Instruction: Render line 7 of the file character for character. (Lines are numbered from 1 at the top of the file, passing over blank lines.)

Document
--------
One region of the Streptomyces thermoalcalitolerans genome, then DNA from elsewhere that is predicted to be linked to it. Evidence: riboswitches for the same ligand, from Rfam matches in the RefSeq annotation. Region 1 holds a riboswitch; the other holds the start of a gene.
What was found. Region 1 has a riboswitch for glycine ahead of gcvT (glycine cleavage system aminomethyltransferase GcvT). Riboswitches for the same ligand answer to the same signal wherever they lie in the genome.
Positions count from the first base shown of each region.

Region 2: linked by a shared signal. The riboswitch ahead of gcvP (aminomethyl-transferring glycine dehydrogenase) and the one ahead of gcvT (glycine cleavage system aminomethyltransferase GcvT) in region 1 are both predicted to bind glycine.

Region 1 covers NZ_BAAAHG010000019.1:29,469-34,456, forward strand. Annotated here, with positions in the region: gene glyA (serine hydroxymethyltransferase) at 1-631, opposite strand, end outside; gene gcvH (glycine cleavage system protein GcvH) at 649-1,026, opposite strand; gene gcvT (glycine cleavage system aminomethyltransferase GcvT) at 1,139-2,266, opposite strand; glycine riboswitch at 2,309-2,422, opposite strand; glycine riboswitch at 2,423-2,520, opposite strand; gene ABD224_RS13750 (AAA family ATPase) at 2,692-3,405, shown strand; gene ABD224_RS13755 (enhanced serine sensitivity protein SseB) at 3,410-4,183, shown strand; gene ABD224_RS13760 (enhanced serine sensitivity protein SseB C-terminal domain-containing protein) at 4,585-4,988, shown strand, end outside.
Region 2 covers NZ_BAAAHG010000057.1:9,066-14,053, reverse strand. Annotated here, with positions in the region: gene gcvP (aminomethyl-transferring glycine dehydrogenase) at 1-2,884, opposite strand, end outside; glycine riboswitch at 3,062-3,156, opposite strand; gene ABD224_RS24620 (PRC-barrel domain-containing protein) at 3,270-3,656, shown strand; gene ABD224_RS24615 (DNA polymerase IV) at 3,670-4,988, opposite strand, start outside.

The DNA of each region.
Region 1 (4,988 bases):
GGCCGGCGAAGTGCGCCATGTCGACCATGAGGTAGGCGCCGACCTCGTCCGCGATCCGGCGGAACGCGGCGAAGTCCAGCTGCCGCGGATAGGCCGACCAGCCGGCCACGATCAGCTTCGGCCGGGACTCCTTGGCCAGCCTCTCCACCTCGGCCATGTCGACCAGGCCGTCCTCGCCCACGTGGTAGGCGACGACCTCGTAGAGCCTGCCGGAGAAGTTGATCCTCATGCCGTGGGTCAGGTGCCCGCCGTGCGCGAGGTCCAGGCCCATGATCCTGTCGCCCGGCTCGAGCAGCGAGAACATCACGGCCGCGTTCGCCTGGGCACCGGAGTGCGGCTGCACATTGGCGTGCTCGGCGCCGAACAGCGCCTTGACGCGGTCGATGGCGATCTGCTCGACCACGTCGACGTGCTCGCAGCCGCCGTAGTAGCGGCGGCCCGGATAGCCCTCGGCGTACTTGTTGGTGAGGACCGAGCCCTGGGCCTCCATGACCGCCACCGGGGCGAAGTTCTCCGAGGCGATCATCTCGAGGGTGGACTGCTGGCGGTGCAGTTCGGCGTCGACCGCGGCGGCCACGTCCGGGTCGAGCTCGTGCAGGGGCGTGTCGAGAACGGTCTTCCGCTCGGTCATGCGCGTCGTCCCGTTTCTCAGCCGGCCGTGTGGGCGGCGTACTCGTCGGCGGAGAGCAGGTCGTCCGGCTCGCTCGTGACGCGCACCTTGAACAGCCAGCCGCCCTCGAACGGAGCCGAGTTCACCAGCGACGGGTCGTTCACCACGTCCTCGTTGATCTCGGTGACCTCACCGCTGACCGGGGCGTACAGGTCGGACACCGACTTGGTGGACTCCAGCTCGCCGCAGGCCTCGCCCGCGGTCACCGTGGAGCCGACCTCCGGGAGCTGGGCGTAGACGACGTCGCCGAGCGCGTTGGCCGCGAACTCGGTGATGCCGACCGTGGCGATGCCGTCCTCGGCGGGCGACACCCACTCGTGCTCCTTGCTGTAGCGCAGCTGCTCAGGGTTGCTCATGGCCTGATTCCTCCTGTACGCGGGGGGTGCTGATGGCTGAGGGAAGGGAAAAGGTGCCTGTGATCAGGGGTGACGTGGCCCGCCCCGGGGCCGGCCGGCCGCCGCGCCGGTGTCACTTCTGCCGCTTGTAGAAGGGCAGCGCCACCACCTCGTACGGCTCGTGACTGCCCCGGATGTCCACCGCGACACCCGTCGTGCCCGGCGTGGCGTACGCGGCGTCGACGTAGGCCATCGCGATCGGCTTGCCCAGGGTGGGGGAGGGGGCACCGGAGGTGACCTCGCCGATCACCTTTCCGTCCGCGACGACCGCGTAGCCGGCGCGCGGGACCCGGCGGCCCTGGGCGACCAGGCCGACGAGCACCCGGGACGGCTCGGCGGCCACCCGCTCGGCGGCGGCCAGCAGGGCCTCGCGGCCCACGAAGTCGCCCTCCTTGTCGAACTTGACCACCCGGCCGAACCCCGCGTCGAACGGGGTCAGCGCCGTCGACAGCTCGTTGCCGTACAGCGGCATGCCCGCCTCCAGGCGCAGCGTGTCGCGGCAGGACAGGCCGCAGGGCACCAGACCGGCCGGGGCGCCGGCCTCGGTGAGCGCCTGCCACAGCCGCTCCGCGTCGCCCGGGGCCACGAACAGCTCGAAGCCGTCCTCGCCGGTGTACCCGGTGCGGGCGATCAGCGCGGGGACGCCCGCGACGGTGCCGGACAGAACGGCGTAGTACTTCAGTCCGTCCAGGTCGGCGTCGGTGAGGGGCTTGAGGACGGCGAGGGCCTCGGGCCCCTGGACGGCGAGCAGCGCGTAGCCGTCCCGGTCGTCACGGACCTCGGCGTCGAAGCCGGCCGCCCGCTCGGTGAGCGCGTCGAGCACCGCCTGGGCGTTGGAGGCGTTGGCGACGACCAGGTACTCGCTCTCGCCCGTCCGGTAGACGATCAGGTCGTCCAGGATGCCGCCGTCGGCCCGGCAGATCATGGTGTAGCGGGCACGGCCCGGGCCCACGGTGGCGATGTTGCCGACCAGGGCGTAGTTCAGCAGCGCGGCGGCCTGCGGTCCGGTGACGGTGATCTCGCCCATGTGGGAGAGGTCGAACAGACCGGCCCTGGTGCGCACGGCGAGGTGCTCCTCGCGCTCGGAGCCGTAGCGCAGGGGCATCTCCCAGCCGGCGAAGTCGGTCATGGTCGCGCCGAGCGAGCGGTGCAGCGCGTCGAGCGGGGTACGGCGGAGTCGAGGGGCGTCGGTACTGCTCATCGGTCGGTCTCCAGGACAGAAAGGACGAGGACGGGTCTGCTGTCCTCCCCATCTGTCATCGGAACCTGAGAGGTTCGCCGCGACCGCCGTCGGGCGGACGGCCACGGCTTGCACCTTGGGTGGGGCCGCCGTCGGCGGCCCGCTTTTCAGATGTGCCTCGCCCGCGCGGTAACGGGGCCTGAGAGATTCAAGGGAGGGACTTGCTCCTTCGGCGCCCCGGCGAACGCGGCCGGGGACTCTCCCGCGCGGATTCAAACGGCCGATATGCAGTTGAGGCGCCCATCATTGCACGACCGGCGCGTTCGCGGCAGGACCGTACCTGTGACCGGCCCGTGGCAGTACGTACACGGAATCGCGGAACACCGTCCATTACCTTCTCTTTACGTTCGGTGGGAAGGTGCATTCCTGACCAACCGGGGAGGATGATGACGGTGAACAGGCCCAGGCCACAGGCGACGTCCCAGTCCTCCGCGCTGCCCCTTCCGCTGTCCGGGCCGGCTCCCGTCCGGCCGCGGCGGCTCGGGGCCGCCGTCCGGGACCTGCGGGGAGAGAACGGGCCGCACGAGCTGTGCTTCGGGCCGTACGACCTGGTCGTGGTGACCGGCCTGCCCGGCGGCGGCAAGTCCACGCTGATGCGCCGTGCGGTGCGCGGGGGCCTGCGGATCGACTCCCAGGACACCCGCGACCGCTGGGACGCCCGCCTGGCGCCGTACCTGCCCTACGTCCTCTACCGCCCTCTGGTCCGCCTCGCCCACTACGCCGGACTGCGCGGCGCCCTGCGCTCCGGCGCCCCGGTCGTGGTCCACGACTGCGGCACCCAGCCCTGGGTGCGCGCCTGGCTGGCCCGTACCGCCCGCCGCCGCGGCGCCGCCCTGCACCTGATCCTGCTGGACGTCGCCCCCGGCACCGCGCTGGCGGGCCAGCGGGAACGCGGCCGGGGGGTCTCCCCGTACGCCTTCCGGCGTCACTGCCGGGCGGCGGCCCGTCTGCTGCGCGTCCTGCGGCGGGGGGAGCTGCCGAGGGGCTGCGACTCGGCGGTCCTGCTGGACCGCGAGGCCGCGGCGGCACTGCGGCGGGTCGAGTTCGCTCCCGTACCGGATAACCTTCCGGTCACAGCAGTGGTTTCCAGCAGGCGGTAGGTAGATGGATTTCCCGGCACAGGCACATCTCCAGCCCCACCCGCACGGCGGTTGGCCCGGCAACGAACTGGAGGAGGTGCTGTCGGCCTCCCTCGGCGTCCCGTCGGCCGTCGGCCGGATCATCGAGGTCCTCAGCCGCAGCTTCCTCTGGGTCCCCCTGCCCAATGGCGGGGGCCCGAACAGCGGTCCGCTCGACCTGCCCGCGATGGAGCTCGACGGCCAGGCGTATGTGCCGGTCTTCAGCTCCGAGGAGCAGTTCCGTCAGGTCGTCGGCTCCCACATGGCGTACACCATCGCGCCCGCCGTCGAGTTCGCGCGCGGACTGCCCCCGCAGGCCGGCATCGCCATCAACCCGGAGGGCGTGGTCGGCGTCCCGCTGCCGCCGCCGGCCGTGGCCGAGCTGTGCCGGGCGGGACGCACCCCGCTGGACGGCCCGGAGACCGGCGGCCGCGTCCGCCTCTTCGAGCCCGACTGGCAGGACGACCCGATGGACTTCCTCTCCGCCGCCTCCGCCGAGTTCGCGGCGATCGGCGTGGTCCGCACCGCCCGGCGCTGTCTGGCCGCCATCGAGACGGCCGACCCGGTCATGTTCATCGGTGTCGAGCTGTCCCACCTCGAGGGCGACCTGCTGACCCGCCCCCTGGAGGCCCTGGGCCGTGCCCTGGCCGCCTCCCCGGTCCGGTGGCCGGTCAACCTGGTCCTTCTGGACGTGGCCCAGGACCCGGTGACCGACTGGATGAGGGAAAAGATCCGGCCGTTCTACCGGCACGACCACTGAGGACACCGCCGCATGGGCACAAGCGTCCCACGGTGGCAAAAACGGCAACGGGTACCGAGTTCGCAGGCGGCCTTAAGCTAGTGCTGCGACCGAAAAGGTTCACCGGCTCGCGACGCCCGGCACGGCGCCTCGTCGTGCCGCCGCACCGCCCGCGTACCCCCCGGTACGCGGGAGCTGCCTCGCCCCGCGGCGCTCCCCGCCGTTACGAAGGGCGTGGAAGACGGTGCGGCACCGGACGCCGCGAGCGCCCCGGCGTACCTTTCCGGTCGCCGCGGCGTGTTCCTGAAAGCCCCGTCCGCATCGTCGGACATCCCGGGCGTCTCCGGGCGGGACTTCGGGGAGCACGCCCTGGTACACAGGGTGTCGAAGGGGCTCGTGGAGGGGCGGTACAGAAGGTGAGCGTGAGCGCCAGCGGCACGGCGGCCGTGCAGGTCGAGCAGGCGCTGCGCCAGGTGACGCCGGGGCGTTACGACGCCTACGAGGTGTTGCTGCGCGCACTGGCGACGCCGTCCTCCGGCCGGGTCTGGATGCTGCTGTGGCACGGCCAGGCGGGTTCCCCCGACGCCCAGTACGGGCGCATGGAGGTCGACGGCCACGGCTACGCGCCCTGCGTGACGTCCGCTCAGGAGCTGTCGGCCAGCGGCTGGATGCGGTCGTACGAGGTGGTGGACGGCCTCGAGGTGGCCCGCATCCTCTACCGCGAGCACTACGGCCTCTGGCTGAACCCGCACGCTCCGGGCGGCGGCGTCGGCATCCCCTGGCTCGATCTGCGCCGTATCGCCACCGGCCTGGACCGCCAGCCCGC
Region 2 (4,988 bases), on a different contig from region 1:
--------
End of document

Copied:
The DNA of each region.